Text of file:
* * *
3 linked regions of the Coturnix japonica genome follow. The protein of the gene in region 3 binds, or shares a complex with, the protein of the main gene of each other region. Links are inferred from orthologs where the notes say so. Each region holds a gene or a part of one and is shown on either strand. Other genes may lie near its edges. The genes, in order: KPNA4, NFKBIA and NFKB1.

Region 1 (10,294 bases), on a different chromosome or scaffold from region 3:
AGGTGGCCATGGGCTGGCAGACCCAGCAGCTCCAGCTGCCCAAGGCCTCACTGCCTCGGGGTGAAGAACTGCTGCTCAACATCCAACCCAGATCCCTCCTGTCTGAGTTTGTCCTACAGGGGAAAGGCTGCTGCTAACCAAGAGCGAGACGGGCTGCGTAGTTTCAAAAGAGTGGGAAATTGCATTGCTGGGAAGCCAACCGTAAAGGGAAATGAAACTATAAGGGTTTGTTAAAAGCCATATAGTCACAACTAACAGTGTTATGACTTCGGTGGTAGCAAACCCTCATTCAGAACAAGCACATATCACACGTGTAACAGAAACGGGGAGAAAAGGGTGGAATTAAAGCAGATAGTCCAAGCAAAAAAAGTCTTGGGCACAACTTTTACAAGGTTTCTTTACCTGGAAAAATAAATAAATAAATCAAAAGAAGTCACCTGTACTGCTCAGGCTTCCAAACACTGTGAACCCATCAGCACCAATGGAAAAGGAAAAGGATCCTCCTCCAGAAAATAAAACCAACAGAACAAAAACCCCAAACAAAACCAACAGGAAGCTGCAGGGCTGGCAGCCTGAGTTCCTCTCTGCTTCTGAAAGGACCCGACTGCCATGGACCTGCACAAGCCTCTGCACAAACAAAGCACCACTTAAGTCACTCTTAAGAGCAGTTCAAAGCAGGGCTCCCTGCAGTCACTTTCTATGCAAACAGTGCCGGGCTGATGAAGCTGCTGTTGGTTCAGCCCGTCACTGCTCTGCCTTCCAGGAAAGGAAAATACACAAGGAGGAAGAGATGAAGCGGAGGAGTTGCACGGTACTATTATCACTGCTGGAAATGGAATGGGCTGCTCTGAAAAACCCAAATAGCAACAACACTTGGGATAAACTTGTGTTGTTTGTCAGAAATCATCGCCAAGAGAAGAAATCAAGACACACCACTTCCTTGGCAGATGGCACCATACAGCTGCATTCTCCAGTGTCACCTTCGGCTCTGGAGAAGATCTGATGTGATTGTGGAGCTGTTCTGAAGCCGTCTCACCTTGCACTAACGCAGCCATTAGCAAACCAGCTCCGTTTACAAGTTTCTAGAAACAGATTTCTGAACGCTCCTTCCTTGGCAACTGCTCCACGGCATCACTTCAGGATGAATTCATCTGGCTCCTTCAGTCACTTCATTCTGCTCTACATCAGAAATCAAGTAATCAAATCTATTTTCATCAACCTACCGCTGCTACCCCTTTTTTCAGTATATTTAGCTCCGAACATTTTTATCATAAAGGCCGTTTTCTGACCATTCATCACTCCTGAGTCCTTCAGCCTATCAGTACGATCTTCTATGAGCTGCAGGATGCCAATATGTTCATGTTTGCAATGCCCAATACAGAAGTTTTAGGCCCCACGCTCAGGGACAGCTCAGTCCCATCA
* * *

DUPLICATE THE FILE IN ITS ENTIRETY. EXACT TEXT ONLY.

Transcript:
3 linked regions of the Coturnix japonica genome follow. The protein of the gene in region 3 binds, or shares a complex with, the protein of the main gene of each other region. Links are inferred from orthologs where the notes say so. Each region holds a gene or a part of one and is shown on either strand. Other genes may lie near its edges. The genes, in order: KPNA4, NFKBIA and NFKB1.

Region 1 (10,294 bases), on a different chromosome or scaffold from region 3:
AGGTGGCCATGGGCTGGCAGACCCAGCAGCTCCAGCTGCCCAAGGCCTCACTGCCTCGGGGTGAAGAACTGCTGCTCAACATCCAACCCAGATCCCTCCTGTCTGAGTTTGTCCTACAGGGGAAAGGCTGCTGCTAACCAAGAGCGAGACGGGCTGCGTAGTTTCAAAAGAGTGGGAAATTGCATTGCTGGGAAGCCAACCGTAAAGGGAAATGAAACTATAAGGGTTTGTTAAAAGCCATATAGTCACAACTAACAGTGTTATGACTTCGGTGGTAGCAAACCCTCATTCAGAACAAGCACATATCACACGTGTAACAGAAACGGGGAGAAAAGGGTGGAATTAAAGCAGATAGTCCAAGCAAAAAAAGTCTTGGGCACAACTTTTACAAGGTTTCTTTACCTGGAAAAATAAATAAATAAATCAAAAGAAGTCACCTGTACTGCTCAGGCTTCCAAACACTGTGAACCCATCAGCACCAATGGAAAAGGAAAAGGATCCTCCTCCAGAAAATAAAACCAACAGAACAAAAACCCCAAACAAAACCAACAGGAAGCTGCAGGGCTGGCAGCCTGAGTTCCTCTCTGCTTCTGAAAGGACCCGACTGCCATGGACCTGCACAAGCCTCTGCACAAACAAAGCACCACTTAAGTCACTCTTAAGAGCAGTTCAAAGCAGGGCTCCCTGCAGTCACTTTCTATGCAAACAGTGCCGGGCTGATGAAGCTGCTGTTGGTTCAGCCCGTCACTGCTCTGCCTTCCAGGAAAGGAAAATACACAAGGAGGAAGAGATGAAGCGGAGGAGTTGCACGGTACTATTATCACTGCTGGAAATGGAATGGGCTGCTCTGAAAAACCCAAATAGCAACAACACTTGGGATAAACTTGTGTTGTTTGTCAGAAATCATCGCCAAGAGAAGAAATCAAGACACACCACTTCCTTGGCAGATGGCACCATACAGCTGCATTCTCCAGTGTCACCTTCGGCTCTGGAGAAGATCTGATGTGATTGTGGAGCTGTTCTGAAGCCGTCTCACCTTGCACTAACGCAGCCATTAGCAAACCAGCTCCGTTTACAAGTTTCTAGAAACAGATTTCTGAACGCTCCTTCCTTGGCAACTGCTCCACGGCATCACTTCAGGATGAATTCATCTGGCTCCTTCAGTCACTTCATTCTGCTCTACATCAGAAATCAAGTAATCAAATCTATTTTCATCAACCTACCGCTGCTACCCCTTTTTTCAGTATATTTAGCTCCGAACATTTTTATCATAAAGGCCGTTTTCTGACCATTCATCACTCCTGAGTCCTTCAGCCTATCAGTACGATCTTCTATGAGCTGCAGGATGCCAATATGTTCATGTTTGCAATGCCCAATACAGAAGTTTTAGGCCCCACGCTCAGGGACAGCTCAGTCCCATCA